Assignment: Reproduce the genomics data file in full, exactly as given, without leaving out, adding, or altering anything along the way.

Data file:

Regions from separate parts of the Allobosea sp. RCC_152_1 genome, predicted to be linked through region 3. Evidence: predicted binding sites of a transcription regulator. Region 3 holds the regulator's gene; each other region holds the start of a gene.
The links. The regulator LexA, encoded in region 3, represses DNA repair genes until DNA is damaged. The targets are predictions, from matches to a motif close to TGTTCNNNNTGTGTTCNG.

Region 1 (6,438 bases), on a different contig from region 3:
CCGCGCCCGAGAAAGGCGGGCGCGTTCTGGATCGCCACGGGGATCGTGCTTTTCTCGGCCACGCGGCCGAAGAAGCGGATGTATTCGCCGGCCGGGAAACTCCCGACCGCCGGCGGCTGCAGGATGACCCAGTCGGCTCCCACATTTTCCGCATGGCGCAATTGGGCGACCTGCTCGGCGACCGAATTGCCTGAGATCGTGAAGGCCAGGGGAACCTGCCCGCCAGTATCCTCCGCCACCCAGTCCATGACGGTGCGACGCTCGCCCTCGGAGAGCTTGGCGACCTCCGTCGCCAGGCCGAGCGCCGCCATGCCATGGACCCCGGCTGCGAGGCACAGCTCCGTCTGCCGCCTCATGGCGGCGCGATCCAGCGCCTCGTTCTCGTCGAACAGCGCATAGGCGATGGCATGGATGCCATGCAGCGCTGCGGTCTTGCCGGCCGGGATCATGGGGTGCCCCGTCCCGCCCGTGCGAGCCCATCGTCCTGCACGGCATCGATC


Regions from separate parts of the Allobosea sp. RCC_152_1 genome, predicted to be linked through region 3. Evidence: predicted binding sites of a transcription regulator. Region 3 holds the regulator's gene; each other region holds the start of a gene.
The links. The regulator LexA, encoded in region 3, represses DNA repair genes until DNA is damaged. The targets are predictions, from matches to a motif close to TGTTCNNNNTGTGTTCNG.

Region 1 (6,438 bases), on a different contig from region 3:
CCGCGCCCGAGAAAGGCGGGCGCGTTCTGGATCGCCACGGGGATCGTGCTTTTCTCGGCCACGCGGCCGAAGAAGCGGATGTATTCGCCGGCCGGGAAACTCCCGACCGCCGGCGGCTGCAGGATGACCCAGTCGGCTCCCACATTTTCCGCATGGCGCAATTGGGCGACCTGCTCGGCGACCGAATTGCCTGAGATCGTGAAGGCCAGGGGAACCTGCCCGCCAGTATCCTCCGCCACCCAGTCCATGACGGTGCGACGCTCGCCCTCGGAGAGCTTGGCGACCTCCGTCGCCAGGCCGAGCGCCGCCATGCCATGGACCCCGGCTGCGAGGCACAGCTCCGTCTGCCGCCTCATGGCGGCGCGATCCAGCGCCTCGTTCTCGTCGAACAGCGCATAGGCGATGGCATGGATGCCATGCAGCGCTGCGGTCTTGCCGGCCGGGATCATGGGGTGCCCCGTCCCGCCCGTGCGAGCCCATCGTCCTGCACGGCATCGATC